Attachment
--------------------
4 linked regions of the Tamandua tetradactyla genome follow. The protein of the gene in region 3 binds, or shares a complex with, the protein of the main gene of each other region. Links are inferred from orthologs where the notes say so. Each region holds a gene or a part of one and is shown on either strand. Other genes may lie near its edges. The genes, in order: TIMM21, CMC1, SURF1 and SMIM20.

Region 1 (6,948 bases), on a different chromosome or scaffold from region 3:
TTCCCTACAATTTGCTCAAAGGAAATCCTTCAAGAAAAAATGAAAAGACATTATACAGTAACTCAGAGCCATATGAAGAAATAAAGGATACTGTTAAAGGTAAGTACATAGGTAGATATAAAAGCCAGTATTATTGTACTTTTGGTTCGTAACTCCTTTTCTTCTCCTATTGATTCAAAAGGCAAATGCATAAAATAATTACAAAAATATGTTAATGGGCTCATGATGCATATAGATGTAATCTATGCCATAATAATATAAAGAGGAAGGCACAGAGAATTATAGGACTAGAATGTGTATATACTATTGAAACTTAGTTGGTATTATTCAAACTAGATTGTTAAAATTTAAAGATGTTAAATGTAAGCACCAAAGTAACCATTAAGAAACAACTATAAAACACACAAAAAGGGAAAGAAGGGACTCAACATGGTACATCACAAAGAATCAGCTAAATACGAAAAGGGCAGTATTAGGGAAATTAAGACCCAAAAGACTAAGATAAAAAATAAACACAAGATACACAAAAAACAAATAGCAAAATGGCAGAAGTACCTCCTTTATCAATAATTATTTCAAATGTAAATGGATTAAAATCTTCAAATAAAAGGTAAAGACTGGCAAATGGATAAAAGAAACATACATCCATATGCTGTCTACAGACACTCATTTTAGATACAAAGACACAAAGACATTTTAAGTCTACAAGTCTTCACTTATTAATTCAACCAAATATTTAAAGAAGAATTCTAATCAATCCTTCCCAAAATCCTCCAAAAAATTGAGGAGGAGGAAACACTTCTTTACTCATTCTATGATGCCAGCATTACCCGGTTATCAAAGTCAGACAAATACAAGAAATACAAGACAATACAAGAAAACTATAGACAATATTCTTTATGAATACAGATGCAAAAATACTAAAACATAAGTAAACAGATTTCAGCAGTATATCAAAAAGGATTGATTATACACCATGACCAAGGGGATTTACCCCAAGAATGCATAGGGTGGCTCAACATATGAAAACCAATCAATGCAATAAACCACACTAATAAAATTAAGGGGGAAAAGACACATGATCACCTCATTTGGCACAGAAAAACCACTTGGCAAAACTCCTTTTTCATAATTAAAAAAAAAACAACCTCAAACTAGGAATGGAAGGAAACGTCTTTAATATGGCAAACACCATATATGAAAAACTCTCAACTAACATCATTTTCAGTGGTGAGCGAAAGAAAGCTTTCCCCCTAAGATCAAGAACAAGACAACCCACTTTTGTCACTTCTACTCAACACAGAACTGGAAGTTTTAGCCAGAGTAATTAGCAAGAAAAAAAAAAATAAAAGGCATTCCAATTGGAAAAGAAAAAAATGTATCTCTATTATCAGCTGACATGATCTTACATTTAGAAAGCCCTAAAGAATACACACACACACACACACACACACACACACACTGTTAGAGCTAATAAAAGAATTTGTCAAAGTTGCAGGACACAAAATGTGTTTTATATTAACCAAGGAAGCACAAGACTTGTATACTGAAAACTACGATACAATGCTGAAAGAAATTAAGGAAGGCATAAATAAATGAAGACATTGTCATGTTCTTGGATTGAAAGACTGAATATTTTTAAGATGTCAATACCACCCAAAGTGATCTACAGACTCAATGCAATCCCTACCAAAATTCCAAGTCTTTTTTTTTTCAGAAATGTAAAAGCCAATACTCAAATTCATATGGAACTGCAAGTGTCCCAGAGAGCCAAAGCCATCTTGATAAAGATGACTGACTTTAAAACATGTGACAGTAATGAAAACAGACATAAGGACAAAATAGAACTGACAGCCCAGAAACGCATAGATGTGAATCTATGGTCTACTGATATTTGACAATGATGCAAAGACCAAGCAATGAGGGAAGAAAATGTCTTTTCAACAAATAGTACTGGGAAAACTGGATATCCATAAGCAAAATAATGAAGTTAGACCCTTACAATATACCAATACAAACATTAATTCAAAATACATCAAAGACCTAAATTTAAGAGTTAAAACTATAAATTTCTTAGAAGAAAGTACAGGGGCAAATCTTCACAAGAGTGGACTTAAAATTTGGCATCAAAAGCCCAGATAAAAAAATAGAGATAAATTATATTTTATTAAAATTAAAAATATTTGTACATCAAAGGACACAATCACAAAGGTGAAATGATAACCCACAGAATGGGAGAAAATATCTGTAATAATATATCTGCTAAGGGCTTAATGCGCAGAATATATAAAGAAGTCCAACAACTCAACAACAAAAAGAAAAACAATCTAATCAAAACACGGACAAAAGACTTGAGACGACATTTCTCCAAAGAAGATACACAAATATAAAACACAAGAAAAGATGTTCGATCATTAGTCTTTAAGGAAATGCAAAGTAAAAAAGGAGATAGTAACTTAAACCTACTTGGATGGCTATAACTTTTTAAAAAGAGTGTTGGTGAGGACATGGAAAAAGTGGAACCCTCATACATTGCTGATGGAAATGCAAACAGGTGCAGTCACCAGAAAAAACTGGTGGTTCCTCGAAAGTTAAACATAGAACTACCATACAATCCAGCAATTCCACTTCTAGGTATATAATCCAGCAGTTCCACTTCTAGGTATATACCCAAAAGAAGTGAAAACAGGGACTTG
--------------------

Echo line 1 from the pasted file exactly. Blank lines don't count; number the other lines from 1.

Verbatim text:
4 linked regions of the Tamandua tetradactyla genome follow. The protein of the gene in region 3 binds, or shares a complex with, the protein of the main gene of each other region. Links are inferred from orthologs where the notes say so. Each region holds a gene or a part of one and is shown on either strand. Other genes may lie near its edges. The genes, in order: TIMM21, CMC1, SURF1 and SMIM20.